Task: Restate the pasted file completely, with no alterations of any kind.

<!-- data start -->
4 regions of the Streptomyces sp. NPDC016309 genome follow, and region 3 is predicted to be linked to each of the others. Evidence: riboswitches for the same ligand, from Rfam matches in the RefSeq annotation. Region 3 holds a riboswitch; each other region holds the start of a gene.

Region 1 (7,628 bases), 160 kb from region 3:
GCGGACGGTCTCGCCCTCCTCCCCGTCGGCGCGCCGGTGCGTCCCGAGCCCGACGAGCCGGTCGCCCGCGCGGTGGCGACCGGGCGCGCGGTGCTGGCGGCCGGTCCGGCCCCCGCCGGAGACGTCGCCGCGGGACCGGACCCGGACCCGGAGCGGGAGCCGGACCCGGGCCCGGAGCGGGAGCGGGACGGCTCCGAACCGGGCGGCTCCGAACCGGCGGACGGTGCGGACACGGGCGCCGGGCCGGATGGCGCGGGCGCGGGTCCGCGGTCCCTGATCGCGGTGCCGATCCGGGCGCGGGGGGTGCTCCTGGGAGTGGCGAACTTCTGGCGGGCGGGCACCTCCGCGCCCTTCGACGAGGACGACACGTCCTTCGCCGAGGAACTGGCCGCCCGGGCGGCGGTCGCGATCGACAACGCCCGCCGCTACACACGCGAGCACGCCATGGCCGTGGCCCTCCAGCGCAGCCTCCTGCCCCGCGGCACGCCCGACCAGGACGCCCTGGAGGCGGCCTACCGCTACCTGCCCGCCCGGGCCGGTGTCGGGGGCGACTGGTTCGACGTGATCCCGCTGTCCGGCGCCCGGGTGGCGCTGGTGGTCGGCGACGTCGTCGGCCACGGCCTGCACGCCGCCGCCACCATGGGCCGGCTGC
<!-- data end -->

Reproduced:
4 regions of the Streptomyces sp. NPDC016309 genome follow, and region 3 is predicted to be linked to each of the others. Evidence: riboswitches for the same ligand, from Rfam matches in the RefSeq annotation. Region 3 holds a riboswitch; each other region holds the start of a gene.

Region 1 (7,628 bases), 160 kb from region 3:
GCGGACGGTCTCGCCCTCCTCCCCGTCGGCGCGCCGGTGCGTCCCGAGCCCGACGAGCCGGTCGCCCGCGCGGTGGCGACCGGGCGCGCGGTGCTGGCGGCCGGTCCGGCCCCCGCCGGAGACGTCGCCGCGGGACCGGACCCGGACCCGGAGCGGGAGCCGGACCCGGGCCCGGAGCGGGAGCGGGACGGCTCCGAACCGGGCGGCTCCGAACCGGCGGACGGTGCGGACACGGGCGCCGGGCCGGATGGCGCGGGCGCGGGTCCGCGGTCCCTGATCGCGGTGCCGATCCGGGCGCGGGGGGTGCTCCTGGGAGTGGCGAACTTCTGGCGGGCGGGCACCTCCGCGCCCTTCGACGAGGACGACACGTCCTTCGCCGAGGAACTGGCCGCCCGGGCGGCGGTCGCGATCGACAACGCCCGCCGCTACACACGCGAGCACGCCATGGCCGTGGCCCTCCAGCGCAGCCTCCTGCCCCGCGGCACGCCCGACCAGGACGCCCTGGAGGCGGCCTACCGCTACCTGCCCGCCCGGGCCGGTGTCGGGGGCGACTGGTTCGACGTGATCCCGCTGTCCGGCGCCCGGGTGGCGCTGGTGGTCGGCGACGTCGTCGGCCACGGCCTGCACGCCGCCGCCACCATGGGCCGGCTGC